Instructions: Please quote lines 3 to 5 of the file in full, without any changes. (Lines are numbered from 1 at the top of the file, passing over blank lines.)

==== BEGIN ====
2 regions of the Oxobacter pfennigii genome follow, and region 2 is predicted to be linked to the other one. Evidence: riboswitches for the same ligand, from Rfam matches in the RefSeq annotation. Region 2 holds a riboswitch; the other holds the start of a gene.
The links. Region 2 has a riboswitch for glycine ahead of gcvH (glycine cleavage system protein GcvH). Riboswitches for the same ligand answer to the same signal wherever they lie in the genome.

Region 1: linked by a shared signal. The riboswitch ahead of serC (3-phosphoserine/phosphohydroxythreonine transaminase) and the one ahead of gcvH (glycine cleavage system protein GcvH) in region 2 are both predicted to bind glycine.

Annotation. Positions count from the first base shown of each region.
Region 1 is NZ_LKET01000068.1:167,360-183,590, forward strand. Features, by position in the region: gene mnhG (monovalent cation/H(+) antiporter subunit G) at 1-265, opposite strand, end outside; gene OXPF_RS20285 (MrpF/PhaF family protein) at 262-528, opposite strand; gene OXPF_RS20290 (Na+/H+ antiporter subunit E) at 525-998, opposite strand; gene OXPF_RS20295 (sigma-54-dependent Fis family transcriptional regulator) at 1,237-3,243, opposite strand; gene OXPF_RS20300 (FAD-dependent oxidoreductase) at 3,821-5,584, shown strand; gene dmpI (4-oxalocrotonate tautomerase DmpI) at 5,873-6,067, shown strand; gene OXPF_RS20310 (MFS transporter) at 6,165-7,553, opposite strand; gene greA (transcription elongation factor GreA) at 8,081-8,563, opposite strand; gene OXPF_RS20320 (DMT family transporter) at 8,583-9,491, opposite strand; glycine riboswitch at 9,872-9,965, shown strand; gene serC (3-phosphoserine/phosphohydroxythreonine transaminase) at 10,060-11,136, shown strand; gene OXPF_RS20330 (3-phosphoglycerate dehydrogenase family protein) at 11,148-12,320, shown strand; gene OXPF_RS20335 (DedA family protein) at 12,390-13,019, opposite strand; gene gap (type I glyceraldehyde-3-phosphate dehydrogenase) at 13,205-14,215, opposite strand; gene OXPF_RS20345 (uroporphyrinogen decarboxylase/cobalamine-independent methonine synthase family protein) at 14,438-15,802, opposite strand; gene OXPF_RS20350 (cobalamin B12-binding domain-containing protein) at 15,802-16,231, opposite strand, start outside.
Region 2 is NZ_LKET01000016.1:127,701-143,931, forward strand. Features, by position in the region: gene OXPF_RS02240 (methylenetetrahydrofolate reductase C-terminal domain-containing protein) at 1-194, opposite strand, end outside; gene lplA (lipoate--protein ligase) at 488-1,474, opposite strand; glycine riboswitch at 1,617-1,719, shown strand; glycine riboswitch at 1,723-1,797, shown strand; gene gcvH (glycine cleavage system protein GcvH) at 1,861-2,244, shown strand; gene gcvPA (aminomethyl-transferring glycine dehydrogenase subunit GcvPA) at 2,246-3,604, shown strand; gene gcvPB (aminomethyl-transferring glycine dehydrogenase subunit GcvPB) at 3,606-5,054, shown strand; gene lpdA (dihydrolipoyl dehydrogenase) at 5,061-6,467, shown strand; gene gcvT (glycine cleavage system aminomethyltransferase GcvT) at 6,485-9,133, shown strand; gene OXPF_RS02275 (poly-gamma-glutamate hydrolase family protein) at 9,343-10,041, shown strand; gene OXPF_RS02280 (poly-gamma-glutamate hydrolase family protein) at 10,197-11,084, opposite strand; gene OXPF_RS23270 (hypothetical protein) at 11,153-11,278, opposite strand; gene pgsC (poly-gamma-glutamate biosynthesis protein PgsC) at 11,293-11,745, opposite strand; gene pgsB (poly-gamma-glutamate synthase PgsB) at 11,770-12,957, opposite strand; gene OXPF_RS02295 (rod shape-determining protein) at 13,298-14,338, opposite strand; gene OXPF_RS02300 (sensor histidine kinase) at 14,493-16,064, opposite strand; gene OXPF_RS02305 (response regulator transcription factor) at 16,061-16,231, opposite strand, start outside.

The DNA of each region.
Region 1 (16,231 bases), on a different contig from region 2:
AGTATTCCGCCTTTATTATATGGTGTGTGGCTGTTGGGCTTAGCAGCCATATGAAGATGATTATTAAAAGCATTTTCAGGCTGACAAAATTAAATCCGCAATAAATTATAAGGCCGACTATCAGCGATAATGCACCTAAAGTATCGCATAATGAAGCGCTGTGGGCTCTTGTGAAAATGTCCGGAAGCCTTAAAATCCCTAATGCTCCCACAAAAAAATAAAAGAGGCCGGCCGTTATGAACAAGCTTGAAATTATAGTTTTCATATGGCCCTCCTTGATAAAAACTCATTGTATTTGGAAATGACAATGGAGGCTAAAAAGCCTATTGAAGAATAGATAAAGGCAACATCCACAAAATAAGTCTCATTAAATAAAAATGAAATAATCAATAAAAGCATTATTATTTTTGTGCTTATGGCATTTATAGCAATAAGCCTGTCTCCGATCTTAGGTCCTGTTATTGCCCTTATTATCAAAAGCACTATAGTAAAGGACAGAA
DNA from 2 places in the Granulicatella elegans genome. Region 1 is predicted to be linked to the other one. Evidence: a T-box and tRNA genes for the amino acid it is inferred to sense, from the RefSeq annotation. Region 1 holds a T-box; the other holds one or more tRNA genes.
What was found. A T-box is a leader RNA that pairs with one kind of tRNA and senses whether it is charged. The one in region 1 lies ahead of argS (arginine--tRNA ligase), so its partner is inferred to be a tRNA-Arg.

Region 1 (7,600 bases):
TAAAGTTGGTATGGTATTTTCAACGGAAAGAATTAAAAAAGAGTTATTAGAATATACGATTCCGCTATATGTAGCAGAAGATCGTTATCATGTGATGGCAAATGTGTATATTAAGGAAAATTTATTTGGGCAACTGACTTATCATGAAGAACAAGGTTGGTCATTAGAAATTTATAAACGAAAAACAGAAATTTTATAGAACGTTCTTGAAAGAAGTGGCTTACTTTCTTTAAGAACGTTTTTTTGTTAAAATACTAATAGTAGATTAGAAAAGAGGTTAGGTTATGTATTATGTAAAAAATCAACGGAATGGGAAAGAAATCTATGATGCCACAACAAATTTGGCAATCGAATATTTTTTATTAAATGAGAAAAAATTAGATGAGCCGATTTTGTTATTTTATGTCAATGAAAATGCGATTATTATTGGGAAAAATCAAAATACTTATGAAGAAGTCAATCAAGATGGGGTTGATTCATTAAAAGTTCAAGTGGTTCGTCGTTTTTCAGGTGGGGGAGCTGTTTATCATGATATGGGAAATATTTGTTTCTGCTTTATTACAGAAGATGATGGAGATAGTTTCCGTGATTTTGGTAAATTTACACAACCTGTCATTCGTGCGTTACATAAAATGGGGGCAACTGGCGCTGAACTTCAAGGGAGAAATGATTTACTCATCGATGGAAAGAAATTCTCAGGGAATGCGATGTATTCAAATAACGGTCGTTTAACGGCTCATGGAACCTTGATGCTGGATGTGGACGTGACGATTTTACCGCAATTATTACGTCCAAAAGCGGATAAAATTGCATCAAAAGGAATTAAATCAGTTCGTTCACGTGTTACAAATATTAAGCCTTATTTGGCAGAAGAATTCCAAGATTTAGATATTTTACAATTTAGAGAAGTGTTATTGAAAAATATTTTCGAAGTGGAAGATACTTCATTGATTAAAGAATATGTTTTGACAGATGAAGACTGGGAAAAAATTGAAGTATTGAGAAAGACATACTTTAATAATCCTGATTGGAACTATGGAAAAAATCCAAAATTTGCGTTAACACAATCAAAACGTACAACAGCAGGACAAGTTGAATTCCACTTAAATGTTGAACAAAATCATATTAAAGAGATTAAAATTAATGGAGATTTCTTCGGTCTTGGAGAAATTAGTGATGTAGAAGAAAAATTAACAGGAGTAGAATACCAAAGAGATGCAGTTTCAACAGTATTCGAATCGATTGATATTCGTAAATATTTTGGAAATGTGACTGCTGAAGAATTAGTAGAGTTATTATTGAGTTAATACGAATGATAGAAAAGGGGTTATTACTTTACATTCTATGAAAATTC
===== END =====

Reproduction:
Region 1: linked by a shared signal. The riboswitch ahead of serC (3-phosphoserine/phosphohydroxythreonine transaminase) and the one ahead of gcvH (glycine cleavage system protein GcvH) in region 2 are both predicted to bind glycine.

Annotation. Positions count from the first base shown of each region.
Region 1 is NZ_LKET01000068.1:167,360-183,590, forward strand. Features, by position in the region: gene mnhG (monovalent cation/H(+) antiporter subunit G) at 1-265, opposite strand, end outside; gene OXPF_RS20285 (MrpF/PhaF family protein) at 262-528, opposite strand; gene OXPF_RS20290 (Na+/H+ antiporter subunit E) at 525-998, opposite strand; gene OXPF_RS20295 (sigma-54-dependent Fis family transcriptional regulator) at 1,237-3,243, opposite strand; gene OXPF_RS20300 (FAD-dependent oxidoreductase) at 3,821-5,584, shown strand; gene dmpI (4-oxalocrotonate tautomerase DmpI) at 5,873-6,067, shown strand; gene OXPF_RS20310 (MFS transporter) at 6,165-7,553, opposite strand; gene greA (transcription elongation factor GreA) at 8,081-8,563, opposite strand; gene OXPF_RS20320 (DMT family transporter) at 8,583-9,491, opposite strand; glycine riboswitch at 9,872-9,965, shown strand; gene serC (3-phosphoserine/phosphohydroxythreonine transaminase) at 10,060-11,136, shown strand; gene OXPF_RS20330 (3-phosphoglycerate dehydrogenase family protein) at 11,148-12,320, shown strand; gene OXPF_RS20335 (DedA family protein) at 12,390-13,019, opposite strand; gene gap (type I glyceraldehyde-3-phosphate dehydrogenase) at 13,205-14,215, opposite strand; gene OXPF_RS20345 (uroporphyrinogen decarboxylase/cobalamine-independent methonine synthase family protein) at 14,438-15,802, opposite strand; gene OXPF_RS20350 (cobalamin B12-binding domain-containing protein) at 15,802-16,231, opposite strand, start outside.